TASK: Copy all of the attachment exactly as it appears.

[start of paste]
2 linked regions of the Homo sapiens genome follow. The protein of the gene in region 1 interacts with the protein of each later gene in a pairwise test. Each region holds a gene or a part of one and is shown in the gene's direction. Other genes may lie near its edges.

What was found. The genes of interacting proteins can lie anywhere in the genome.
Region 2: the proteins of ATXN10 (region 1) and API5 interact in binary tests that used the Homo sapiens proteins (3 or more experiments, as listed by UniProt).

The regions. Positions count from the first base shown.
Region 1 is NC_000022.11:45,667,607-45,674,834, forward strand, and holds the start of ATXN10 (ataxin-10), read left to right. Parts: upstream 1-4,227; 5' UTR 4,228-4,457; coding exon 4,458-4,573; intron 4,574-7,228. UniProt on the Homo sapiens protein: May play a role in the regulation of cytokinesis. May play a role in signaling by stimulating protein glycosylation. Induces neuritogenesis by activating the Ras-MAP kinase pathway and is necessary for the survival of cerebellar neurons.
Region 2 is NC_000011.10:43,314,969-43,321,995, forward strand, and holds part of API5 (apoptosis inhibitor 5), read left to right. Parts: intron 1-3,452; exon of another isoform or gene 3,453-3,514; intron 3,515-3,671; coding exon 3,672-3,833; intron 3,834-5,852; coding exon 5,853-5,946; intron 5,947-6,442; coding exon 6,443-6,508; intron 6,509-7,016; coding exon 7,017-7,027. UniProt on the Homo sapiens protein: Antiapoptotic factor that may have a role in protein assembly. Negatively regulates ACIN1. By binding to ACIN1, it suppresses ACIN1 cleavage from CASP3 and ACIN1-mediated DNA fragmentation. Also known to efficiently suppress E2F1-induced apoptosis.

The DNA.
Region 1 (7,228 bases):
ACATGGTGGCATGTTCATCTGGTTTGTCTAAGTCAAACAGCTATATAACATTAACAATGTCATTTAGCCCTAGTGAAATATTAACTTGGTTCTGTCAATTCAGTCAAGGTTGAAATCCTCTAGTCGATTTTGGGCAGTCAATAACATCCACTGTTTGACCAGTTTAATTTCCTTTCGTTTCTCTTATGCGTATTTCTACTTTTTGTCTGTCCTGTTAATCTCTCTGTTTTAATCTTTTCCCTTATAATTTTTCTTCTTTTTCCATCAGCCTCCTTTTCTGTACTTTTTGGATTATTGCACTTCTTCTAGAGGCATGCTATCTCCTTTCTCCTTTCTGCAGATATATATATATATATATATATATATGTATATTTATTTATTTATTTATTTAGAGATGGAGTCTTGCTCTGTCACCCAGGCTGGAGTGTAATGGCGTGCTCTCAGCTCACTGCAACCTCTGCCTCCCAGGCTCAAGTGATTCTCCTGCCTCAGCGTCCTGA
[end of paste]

2 linked regions of the Homo sapiens genome follow. The protein of the gene in region 1 interacts with the protein of each later gene in a pairwise test. Each region holds a gene or a part of one and is shown in the gene's direction. Other genes may lie near its edges.

What was found. The genes of interacting proteins can lie anywhere in the genome.
Region 2: the proteins of ATXN10 (region 1) and API5 interact in binary tests that used the Homo sapiens proteins (3 or more experiments, as listed by UniProt).

The regions. Positions count from the first base shown.
Region 1 is NC_000022.11:45,667,607-45,674,834, forward strand, and holds the start of ATXN10 (ataxin-10), read left to right. Parts: upstream 1-4,227; 5' UTR 4,228-4,457; coding exon 4,458-4,573; intron 4,574-7,228. UniProt on the Homo sapiens protein: May play a role in the regulation of cytokinesis. May play a role in signaling by stimulating protein glycosylation. Induces neuritogenesis by activating the Ras-MAP kinase pathway and is necessary for the survival of cerebellar neurons.
Region 2 is NC_000011.10:43,314,969-43,321,995, forward strand, and holds part of API5 (apoptosis inhibitor 5), read left to right. Parts: intron 1-3,452; exon of another isoform or gene 3,453-3,514; intron 3,515-3,671; coding exon 3,672-3,833; intron 3,834-5,852; coding exon 5,853-5,946; intron 5,947-6,442; coding exon 6,443-6,508; intron 6,509-7,016; coding exon 7,017-7,027. UniProt on the Homo sapiens protein: Antiapoptotic factor that may have a role in protein assembly. Negatively regulates ACIN1. By binding to ACIN1, it suppresses ACIN1 cleavage from CASP3 and ACIN1-mediated DNA fragmentation. Also known to efficiently suppress E2F1-induced apoptosis.

The DNA.
Region 1 (7,228 bases):
ACATGGTGGCATGTTCATCTGGTTTGTCTAAGTCAAACAGCTATATAACATTAACAATGTCATTTAGCCCTAGTGAAATATTAACTTGGTTCTGTCAATTCAGTCAAGGTTGAAATCCTCTAGTCGATTTTGGGCAGTCAATAACATCCACTGTTTGACCAGTTTAATTTCCTTTCGTTTCTCTTATGCGTATTTCTACTTTTTGTCTGTCCTGTTAATCTCTCTGTTTTAATCTTTTCCCTTATAATTTTTCTTCTTTTTCCATCAGCCTCCTTTTCTGTACTTTTTGGATTATTGCACTTCTTCTAGAGGCATGCTATCTCCTTTCTCCTTTCTGCAGATATATATATATATATATATATATATGTATATTTATTTATTTATTTATTTAGAGATGGAGTCTTGCTCTGTCACCCAGGCTGGAGTGTAATGGCGTGCTCTCAGCTCACTGCAACCTCTGCCTCCCAGGCTCAAGTGATTCTCCTGCCTCAGCGTCCTGA